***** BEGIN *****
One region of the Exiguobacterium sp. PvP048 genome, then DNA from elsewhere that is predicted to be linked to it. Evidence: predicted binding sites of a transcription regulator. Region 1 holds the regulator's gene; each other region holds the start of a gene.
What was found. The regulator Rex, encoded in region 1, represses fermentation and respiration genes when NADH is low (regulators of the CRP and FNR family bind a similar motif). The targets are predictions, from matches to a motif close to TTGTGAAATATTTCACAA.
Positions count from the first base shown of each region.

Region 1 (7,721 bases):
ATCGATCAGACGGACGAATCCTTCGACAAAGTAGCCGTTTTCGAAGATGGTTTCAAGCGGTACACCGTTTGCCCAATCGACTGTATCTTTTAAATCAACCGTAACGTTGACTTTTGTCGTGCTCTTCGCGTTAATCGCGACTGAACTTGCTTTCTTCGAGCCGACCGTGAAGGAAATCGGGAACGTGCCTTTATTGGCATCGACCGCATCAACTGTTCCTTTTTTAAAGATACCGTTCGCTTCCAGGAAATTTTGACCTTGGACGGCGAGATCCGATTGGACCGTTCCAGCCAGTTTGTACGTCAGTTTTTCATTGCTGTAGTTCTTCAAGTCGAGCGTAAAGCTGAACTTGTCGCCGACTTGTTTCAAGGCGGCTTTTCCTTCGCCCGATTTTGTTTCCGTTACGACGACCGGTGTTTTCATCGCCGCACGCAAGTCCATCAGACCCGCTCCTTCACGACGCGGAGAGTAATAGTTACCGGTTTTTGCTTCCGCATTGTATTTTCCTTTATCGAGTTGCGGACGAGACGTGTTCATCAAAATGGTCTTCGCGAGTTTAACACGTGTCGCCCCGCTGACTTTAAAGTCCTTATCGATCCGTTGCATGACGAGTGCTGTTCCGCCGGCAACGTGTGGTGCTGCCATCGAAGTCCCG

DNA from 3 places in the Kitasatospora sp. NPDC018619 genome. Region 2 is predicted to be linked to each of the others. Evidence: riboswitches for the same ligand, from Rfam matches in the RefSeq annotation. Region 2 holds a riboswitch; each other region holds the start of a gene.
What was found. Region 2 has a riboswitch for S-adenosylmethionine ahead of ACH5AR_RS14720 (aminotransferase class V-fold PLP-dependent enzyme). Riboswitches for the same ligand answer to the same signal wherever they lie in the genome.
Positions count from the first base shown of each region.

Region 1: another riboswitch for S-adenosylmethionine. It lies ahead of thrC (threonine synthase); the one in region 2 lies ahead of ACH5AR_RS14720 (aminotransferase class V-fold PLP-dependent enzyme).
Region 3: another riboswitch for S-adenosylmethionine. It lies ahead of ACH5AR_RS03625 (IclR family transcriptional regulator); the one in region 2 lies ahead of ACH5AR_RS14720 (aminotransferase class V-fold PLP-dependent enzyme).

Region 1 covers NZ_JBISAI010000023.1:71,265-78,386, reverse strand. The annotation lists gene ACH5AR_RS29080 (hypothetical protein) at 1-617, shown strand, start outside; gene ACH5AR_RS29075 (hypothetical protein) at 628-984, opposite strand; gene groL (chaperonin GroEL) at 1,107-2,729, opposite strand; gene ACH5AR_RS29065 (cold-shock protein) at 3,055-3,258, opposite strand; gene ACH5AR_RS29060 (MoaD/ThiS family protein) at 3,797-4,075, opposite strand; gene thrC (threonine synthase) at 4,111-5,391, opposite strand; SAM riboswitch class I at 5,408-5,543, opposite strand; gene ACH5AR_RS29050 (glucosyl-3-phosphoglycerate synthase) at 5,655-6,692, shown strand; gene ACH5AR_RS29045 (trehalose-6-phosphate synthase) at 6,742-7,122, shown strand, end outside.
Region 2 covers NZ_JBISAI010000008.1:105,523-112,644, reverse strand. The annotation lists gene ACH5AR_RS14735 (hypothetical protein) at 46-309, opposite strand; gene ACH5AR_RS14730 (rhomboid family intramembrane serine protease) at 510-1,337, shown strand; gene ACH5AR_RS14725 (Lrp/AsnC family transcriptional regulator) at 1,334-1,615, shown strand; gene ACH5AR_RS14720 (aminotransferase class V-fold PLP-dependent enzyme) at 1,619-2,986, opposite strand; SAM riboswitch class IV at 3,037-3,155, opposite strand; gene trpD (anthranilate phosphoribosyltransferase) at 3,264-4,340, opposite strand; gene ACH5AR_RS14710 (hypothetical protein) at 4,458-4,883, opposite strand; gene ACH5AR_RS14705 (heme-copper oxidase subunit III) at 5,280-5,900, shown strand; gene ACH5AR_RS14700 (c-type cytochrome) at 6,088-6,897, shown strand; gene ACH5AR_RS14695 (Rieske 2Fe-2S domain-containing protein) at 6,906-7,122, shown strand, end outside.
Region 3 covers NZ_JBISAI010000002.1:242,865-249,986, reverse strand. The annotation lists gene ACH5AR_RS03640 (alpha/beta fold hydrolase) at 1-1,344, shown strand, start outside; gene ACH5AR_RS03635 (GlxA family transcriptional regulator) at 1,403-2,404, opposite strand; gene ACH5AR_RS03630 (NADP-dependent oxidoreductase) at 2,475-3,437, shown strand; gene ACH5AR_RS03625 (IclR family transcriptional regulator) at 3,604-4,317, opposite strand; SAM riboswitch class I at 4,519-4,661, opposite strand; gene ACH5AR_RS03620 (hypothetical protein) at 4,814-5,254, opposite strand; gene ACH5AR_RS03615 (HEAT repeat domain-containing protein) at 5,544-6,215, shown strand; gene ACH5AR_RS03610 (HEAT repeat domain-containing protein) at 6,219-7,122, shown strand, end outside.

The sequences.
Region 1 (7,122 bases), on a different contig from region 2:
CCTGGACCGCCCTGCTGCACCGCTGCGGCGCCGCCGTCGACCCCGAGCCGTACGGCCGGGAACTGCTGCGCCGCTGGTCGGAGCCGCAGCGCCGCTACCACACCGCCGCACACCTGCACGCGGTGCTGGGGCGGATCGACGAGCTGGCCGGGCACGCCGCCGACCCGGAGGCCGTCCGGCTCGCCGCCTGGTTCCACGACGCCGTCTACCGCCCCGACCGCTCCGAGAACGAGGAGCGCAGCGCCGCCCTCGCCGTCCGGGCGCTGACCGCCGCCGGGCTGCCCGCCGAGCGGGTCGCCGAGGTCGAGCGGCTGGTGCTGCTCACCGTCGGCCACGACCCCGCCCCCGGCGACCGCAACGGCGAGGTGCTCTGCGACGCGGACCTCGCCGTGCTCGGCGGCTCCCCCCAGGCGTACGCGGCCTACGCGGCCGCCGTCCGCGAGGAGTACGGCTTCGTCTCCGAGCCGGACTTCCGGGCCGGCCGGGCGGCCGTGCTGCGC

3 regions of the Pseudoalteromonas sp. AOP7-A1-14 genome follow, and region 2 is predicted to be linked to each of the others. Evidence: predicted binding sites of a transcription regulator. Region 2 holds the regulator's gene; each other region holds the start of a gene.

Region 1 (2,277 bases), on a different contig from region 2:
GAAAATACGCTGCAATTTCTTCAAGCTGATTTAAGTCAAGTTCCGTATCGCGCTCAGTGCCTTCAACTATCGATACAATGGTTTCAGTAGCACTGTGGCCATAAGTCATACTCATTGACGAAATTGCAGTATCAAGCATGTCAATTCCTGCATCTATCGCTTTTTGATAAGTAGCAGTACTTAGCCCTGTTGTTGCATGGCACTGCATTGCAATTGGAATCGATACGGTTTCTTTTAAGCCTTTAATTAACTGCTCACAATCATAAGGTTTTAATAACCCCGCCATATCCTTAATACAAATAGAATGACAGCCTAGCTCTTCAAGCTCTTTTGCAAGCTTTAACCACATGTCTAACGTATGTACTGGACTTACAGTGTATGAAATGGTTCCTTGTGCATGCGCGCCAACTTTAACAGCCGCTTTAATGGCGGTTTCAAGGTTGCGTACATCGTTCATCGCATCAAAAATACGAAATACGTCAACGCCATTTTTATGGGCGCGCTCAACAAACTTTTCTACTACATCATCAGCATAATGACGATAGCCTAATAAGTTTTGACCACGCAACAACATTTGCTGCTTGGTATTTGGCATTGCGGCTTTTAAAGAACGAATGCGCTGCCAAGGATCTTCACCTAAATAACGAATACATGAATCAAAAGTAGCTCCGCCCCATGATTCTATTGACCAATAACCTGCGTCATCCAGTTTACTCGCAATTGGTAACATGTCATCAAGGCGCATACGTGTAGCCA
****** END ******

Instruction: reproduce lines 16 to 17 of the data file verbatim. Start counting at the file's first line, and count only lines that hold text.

CCTGGACCGCCCTGCTGCACCGCTGCGGCGCCGCCGTCGACCCCGAGCCGTACGGCCGGGAACTGCTGCGCCGCTGGTCGGAGCCGCAGCGCCGCTACCACACCGCCGCACACCTGCACGCGGTGCTGGGGCGGATCGACGAGCTGGCCGGGCACGCCGCCGACCCGGAGGCCGTCCGGCTCGCCGCCTGGTTCCACGACGCCGTCTACCGCCCCGACCGCTCCGAGAACGAGGAGCGCAGCGCCGCCCTCGCCGTCCGGGCGCTGACCGCCGCCGGGCTGCCCGCCGAGCGGGTCGCCGAGGTCGAGCGGCTGGTGCTGCTCACCGTCGGCCACGACCCCGCCCCCGGCGACCGCAACGGCGAGGTGCTCTGCGACGCGGACCTCGCCGTGCTCGGCGGCTCCCCCCAGGCGTACGCGGCCTACGCGGCCGCCGTCCGCGAGGAGTACGGCTTCGTCTCCGAGCCGGACTTCCGGGCCGGCCGGGCGGCCGTGCTGCGC

3 regions of the Pseudoalteromonas sp. AOP7-A1-14 genome follow, and region 2 is predicted to be linked to each of the others. Evidence: predicted binding sites of a transcription regulator. Region 2 holds the regulator's gene; each other region holds the start of a gene.